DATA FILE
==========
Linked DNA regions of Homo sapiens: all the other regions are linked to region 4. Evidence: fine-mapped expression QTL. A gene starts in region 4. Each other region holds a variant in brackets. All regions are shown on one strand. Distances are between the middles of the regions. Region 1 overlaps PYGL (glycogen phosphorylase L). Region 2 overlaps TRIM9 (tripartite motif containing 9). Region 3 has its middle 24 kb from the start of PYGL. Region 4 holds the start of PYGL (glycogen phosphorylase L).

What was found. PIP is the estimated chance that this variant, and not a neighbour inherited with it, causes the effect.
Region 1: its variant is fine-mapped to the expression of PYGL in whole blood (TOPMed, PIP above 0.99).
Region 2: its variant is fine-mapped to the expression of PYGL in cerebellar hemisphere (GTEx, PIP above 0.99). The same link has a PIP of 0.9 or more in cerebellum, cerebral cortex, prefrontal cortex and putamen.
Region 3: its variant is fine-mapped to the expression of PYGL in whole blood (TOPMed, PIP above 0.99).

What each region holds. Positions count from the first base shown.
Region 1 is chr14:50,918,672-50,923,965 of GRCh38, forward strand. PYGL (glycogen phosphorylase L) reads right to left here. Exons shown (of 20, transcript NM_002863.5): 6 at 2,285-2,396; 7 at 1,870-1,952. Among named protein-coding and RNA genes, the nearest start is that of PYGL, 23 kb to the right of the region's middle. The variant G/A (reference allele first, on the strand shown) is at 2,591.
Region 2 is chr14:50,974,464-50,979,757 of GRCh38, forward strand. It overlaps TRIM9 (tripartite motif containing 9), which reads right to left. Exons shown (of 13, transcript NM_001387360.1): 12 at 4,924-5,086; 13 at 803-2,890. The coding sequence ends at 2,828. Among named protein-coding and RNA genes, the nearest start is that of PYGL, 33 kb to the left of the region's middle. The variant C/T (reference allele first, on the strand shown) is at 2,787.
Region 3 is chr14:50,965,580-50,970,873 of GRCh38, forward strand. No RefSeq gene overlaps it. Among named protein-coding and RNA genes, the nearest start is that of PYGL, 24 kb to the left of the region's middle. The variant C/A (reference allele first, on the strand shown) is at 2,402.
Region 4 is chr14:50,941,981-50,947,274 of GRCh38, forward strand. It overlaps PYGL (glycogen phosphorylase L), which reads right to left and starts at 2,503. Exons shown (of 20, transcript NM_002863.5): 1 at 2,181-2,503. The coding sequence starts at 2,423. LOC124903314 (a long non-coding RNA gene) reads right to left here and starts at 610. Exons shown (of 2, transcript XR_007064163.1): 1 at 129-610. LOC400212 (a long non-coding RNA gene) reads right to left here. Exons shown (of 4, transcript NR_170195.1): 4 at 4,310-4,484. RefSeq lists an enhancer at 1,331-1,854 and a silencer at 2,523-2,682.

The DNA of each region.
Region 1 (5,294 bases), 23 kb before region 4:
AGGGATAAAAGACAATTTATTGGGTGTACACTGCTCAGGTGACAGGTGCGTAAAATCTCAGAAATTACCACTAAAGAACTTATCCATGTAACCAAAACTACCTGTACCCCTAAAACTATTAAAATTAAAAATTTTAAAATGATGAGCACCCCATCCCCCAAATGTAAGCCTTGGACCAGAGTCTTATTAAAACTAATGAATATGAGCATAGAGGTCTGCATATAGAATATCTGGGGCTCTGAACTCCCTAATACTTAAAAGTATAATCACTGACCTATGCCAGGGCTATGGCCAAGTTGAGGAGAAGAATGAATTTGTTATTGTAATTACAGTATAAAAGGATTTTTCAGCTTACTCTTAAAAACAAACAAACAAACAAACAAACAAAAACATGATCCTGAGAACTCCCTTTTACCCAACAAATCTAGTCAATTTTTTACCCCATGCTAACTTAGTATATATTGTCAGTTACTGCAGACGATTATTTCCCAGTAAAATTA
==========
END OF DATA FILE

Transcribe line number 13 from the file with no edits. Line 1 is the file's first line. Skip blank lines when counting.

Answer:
AGGGATAAAAGACAATTTATTGGGTGTACACTGCTCAGGTGACAGGTGCGTAAAATCTCAGAAATTACCACTAAAGAACTTATCCATGTAACCAAAACTACCTGTACCCCTAAAACTATTAAAATTAAAAATTTTAAAATGATGAGCACCCCATCCCCCAAATGTAAGCCTTGGACCAGAGTCTTATTAAAACTAATGAATATGAGCATAGAGGTCTGCATATAGAATATCTGGGGCTCTGAACTCCCTAATACTTAAAAGTATAATCACTGACCTATGCCAGGGCTATGGCCAAGTTGAGGAGAAGAATGAATTTGTTATTGTAATTACAGTATAAAAGGATTTTTCAGCTTACTCTTAAAAACAAACAAACAAACAAACAAACAAAAACATGATCCTGAGAACTCCCTTTTACCCAACAAATCTAGTCAATTTTTTACCCCATGCTAACTTAGTATATATTGTCAGTTACTGCAGACGATTATTTCCCAGTAAAATTA